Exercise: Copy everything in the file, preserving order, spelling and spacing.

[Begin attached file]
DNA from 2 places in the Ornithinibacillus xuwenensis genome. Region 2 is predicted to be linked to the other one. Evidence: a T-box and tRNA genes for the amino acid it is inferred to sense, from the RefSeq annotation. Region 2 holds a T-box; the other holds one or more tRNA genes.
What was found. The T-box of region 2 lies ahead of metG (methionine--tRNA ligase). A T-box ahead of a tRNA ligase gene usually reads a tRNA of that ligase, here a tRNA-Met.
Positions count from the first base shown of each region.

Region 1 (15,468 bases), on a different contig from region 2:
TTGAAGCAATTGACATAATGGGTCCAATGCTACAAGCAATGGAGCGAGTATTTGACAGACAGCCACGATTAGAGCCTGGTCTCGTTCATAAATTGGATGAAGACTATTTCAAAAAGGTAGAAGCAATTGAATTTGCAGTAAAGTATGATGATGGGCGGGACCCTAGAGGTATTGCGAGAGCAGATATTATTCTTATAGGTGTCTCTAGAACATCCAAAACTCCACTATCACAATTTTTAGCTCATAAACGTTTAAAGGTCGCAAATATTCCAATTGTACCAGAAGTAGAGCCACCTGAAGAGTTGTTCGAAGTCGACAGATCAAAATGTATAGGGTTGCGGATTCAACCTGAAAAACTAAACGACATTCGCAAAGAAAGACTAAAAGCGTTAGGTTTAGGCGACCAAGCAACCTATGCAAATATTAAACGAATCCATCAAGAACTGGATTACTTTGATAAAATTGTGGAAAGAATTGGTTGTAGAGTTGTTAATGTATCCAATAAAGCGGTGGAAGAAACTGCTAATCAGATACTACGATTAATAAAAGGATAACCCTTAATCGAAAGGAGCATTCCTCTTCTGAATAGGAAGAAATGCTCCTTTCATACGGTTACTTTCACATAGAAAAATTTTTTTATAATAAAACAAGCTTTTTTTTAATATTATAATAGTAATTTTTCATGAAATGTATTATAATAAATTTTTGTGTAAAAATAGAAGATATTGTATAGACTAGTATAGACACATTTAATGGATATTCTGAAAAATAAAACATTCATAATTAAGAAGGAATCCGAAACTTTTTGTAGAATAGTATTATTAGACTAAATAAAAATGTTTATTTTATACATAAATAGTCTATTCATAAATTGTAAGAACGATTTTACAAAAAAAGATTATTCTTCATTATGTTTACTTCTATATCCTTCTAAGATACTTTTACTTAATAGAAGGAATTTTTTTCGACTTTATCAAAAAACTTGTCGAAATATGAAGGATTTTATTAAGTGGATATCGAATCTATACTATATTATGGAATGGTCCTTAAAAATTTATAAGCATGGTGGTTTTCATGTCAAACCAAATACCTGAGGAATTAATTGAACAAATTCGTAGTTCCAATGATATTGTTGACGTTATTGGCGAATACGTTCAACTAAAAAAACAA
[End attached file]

DNA from 2 places in the Ornithinibacillus xuwenensis genome. Region 2 is predicted to be linked to the other one. Evidence: a T-box and tRNA genes for the amino acid it is inferred to sense, from the RefSeq annotation. Region 2 holds a T-box; the other holds one or more tRNA genes.
What was found. The T-box of region 2 lies ahead of metG (methionine--tRNA ligase). A T-box ahead of a tRNA ligase gene usually reads a tRNA of that ligase, here a tRNA-Met.
Positions count from the first base shown of each region.

Region 1 (15,468 bases), on a different contig from region 2:
TTGAAGCAATTGACATAATGGGTCCAATGCTACAAGCAATGGAGCGAGTATTTGACAGACAGCCACGATTAGAGCCTGGTCTCGTTCATAAATTGGATGAAGACTATTTCAAAAAGGTAGAAGCAATTGAATTTGCAGTAAAGTATGATGATGGGCGGGACCCTAGAGGTATTGCGAGAGCAGATATTATTCTTATAGGTGTCTCTAGAACATCCAAAACTCCACTATCACAATTTTTAGCTCATAAACGTTTAAAGGTCGCAAATATTCCAATTGTACCAGAAGTAGAGCCACCTGAAGAGTTGTTCGAAGTCGACAGATCAAAATGTATAGGGTTGCGGATTCAACCTGAAAAACTAAACGACATTCGCAAAGAAAGACTAAAAGCGTTAGGTTTAGGCGACCAAGCAACCTATGCAAATATTAAACGAATCCATCAAGAACTGGATTACTTTGATAAAATTGTGGAAAGAATTGGTTGTAGAGTTGTTAATGTATCCAATAAAGCGGTGGAAGAAACTGCTAATCAGATACTACGATTAATAAAAGGATAACCCTTAATCGAAAGGAGCATTCCTCTTCTGAATAGGAAGAAATGCTCCTTTCATACGGTTACTTTCACATAGAAAAATTTTTTTATAATAAAACAAGCTTTTTTTTAATATTATAATAGTAATTTTTCATGAAATGTATTATAATAAATTTTTGTGTAAAAATAGAAGATATTGTATAGACTAGTATAGACACATTTAATGGATATTCTGAAAAATAAAACATTCATAATTAAGAAGGAATCCGAAACTTTTTGTAGAATAGTATTATTAGACTAAATAAAAATGTTTATTTTATACATAAATAGTCTATTCATAAATTGTAAGAACGATTTTACAAAAAAAGATTATTCTTCATTATGTTTACTTCTATATCCTTCTAAGATACTTTTACTTAATAGAAGGAATTTTTTTCGACTTTATCAAAAAACTTGTCGAAATATGAAGGATTTTATTAAGTGGATATCGAATCTATACTATATTATGGAATGGTCCTTAAAAATTTATAAGCATGGTGGTTTTCATGTCAAACCAAATACCTGAGGAATTAATTGAACAAATTCGTAGTTCCAATGATATTGTTGACGTTATTGGCGAATACGTTCAACTAAAAAAACAA